Biden administration mum on why border with Canada remains closed
The Biden administration just threw the doors wide open for vaccinated foreigners flying into the U.S. as of November. But no such luck in resuming business as usual along the…
In exactly one week, the Supreme Court will hear oral arguments in a landmark case that could possibly end mandatory union dues—Janus v. AFSCME.
A win for Mark Janus, the plaintiff, would restore a public sector employee’s right to choose for him or herself whether to give money to a union. But government unions are opposed to a pro-plaintiff ruling because they claim it “threatens public workers.” AFSCME Minnesota provided its members with a list of “talking points” that misconstrue the case and what it stands for. I will detail some of these points out below.
(First, though, the only things this case “threatens” are government union revenues and influence.)
AFSCME’s “Talking Points” on Janus
“Supreme Court Case Threatens Public Workers”
This case is a purely political scheme to further rig the economy against working people by striking down the freedom of working people to come together in strong unions.
Hmm. This claim is particularly head-scratching because any government employee that wants to be part of a union can still do so under a Janus win. That’s the beauty of this case—it restores employee freedom, it does not strike it down. If you feel the union best represents you and serves your needs, maintain your union representation. If you would rather focus on your career in public service without being forced to pay money to highly political government unions, you can have that freedom of choice, as well.
Unions have played a critical role in building and protecting the working class in America. They help hardworking people build a good life.
Mark Janus’s goal is not to strip anyone of their right to support or belong to a union. But he does feel it is time to restore all government employees’ rights to free speech and freedom of association—rights that have been denied for 40 years.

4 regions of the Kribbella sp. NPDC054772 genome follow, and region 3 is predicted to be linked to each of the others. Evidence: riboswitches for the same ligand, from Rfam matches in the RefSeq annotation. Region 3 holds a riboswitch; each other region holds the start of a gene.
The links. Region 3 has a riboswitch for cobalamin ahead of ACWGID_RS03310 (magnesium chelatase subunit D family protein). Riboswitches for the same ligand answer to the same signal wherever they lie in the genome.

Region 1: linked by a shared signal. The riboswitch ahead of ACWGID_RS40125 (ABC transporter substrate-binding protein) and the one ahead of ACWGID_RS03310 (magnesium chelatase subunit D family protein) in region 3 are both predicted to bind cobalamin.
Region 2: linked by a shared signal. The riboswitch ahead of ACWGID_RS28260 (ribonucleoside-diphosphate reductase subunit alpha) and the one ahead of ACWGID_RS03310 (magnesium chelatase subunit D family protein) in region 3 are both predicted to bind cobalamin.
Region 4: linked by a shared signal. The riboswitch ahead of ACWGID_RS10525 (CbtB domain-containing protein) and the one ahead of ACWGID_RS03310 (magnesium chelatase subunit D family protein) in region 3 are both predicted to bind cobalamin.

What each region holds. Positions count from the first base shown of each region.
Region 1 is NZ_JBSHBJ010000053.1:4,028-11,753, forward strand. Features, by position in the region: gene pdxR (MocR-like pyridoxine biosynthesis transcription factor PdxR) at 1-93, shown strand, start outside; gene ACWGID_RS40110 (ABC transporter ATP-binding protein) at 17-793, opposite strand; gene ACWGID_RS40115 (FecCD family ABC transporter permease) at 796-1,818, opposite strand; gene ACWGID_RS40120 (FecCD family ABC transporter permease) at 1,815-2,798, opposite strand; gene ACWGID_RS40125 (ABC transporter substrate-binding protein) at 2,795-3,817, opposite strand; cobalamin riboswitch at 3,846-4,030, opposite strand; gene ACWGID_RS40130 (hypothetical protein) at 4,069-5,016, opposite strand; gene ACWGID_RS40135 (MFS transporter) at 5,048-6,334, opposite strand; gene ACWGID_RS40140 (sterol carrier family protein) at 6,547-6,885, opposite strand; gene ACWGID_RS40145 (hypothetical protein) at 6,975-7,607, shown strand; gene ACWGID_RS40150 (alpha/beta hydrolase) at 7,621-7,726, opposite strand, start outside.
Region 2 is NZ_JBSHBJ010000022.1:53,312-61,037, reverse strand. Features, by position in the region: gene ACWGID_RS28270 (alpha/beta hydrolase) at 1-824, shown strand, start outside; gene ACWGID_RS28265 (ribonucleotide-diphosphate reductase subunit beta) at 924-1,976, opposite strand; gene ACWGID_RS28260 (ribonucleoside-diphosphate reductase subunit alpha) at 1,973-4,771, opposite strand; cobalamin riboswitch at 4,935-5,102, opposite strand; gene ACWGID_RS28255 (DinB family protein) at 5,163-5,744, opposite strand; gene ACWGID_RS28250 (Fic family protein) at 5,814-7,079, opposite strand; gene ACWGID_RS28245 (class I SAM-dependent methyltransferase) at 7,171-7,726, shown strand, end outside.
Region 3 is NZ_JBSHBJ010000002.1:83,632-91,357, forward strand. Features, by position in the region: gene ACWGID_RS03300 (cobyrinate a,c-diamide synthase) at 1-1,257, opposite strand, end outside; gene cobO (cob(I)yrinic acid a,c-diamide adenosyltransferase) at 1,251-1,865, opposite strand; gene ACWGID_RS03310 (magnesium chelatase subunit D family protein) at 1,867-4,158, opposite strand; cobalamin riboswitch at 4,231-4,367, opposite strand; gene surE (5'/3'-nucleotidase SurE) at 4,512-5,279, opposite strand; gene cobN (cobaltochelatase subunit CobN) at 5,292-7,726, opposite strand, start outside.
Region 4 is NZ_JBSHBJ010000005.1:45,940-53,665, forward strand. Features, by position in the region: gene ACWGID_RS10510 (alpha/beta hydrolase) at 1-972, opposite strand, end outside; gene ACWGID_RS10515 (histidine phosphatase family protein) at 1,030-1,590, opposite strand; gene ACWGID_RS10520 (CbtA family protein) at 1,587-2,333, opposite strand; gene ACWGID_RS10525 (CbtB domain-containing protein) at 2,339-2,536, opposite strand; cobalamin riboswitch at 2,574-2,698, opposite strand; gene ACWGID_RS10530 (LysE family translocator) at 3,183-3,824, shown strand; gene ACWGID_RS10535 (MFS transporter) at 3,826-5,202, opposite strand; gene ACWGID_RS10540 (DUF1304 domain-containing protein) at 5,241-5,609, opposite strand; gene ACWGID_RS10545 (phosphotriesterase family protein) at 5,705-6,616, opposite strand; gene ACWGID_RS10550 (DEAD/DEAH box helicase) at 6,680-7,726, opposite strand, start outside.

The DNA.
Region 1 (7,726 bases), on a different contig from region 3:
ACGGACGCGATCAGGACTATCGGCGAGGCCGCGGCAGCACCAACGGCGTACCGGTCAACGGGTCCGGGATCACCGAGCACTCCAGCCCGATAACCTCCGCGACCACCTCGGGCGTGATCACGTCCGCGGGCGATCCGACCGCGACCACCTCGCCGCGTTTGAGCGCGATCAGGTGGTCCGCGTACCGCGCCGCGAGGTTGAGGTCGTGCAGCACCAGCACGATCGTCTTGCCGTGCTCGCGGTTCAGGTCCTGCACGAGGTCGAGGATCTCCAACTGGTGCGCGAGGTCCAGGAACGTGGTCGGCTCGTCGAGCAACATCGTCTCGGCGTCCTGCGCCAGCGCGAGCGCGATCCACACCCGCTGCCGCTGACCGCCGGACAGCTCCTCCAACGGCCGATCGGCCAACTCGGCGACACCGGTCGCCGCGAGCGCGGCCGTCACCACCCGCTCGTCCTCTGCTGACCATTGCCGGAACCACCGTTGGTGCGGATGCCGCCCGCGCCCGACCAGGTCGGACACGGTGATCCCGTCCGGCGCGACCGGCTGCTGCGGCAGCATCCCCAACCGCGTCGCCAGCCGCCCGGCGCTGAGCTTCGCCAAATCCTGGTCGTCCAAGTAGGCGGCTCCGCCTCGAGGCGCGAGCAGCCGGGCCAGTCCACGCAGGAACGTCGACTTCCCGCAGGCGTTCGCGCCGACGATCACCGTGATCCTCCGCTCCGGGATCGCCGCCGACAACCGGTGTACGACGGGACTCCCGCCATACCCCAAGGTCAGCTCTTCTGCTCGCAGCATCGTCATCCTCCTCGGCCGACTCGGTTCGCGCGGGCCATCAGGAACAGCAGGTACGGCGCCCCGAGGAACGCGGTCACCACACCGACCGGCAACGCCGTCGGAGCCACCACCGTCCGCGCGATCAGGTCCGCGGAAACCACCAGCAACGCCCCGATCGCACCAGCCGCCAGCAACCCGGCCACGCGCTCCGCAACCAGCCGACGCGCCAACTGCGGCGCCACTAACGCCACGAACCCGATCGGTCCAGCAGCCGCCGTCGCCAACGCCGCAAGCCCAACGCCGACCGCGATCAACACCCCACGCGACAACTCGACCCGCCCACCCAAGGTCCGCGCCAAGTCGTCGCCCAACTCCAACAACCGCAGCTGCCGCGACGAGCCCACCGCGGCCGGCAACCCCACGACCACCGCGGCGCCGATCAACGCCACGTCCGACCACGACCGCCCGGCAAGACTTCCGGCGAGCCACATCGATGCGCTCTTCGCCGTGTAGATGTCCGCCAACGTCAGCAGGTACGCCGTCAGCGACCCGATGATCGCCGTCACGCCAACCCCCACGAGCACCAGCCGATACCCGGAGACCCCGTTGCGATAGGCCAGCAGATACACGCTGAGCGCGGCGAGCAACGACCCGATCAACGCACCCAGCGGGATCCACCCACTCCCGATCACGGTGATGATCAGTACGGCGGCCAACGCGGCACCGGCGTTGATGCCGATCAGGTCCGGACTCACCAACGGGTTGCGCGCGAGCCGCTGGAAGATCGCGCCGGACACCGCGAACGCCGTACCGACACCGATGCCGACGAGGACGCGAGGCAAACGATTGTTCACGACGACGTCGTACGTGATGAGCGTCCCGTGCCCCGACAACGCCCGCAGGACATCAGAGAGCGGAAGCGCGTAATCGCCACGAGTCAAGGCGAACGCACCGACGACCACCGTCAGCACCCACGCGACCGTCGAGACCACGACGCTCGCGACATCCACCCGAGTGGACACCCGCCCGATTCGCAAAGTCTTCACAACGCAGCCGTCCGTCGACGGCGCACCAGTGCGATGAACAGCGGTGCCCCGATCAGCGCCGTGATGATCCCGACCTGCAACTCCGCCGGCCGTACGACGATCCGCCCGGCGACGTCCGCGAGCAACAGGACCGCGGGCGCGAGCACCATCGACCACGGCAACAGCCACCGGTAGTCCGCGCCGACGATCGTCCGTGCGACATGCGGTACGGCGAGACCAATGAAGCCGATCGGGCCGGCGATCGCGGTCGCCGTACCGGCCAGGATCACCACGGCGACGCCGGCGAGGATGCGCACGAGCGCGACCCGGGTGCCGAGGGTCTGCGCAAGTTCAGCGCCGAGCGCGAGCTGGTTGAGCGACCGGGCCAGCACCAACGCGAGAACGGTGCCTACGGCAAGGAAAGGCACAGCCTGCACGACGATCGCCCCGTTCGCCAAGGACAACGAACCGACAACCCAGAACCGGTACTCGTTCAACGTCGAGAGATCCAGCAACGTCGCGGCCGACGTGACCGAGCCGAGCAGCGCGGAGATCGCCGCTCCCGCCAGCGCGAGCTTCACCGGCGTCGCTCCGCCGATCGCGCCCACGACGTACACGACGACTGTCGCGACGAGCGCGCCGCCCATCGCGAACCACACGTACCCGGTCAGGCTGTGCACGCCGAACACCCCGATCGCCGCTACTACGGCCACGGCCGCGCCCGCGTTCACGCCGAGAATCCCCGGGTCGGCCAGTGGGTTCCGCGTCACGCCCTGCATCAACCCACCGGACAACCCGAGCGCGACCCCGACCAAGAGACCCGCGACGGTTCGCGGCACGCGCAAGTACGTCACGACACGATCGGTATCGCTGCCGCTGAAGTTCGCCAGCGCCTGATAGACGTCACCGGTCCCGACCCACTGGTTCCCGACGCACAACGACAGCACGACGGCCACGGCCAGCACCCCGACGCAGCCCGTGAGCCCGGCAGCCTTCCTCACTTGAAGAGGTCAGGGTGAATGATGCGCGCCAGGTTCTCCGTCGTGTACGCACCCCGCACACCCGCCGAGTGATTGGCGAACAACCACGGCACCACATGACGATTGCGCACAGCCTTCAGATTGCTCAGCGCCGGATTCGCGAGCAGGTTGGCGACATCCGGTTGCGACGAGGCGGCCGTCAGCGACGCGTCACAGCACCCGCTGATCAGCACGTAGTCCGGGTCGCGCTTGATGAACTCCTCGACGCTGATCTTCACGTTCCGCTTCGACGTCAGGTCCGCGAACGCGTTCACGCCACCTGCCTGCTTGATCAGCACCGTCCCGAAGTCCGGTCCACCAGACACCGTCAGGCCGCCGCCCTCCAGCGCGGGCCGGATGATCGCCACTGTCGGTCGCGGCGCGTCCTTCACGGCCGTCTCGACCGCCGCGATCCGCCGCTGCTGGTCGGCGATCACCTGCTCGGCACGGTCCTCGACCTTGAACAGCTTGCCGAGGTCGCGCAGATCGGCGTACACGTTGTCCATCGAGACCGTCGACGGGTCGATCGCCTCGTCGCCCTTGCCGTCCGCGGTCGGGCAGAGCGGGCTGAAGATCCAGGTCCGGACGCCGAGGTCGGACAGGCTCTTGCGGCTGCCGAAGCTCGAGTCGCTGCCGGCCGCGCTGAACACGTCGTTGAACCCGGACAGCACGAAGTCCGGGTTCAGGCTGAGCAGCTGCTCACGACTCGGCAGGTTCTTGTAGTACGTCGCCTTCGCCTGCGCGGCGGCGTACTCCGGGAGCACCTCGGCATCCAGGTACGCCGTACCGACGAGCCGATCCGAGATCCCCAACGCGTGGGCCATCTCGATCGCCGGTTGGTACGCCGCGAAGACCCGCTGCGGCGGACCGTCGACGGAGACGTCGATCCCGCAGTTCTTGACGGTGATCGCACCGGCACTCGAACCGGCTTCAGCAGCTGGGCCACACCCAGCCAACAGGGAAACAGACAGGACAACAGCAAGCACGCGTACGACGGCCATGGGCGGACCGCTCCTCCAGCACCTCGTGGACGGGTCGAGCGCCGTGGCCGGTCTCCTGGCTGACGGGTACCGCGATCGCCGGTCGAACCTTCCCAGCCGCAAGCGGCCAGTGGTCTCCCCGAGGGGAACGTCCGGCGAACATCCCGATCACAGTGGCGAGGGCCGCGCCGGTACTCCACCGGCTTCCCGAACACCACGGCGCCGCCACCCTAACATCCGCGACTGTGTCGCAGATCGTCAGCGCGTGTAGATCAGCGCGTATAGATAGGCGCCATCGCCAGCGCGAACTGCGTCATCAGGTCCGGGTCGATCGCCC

Government unions have become unaware of the diverse workforce in the public sector and the unique desires and needs of individual workers. Not all hardworking people feel their union is looking out for their best interests. A ruling in favor of Mark would put an end to union complacency and hold government unions more accountable to serving the needs and concerns of their members.
The corporate interests behind this case simply do not believe that working people should have the same rights CEOS have: the freedom to negotiate a fair return on our work so we can provide for ourselves and our families.
Again, the right to belong to or support a union will not magically disappear if the Supreme Court rules in favor of Mark Janus in June. This case is about restoring the rights of the individual, the dissenter, the minority, the little guy—not maintaining the status quo that benefits a privileged political class.
If Janus passes, public sector unions will need to woo support from their members and focus on what’s best for those members, not just what’s best for union executives.
Compelled speech violates the individual freedoms this nation was built on. Mark Janus wants to restore the most fundamental values to all government workers. The assumptions of AFSCME regarding Janus exemplify the real issue unions do not want to acknowledge–their use of political connections and clout have trapped government employees in a system to which not all want to belong. Public sector unions tout “freedom of working people” yet force public sector employees to join or otherwise financially support their workplace’s union as a condition of employment. But freedom is not forced and it is not one-sided. The freedom to say no to a union is just as important as the freedom to say yes to one.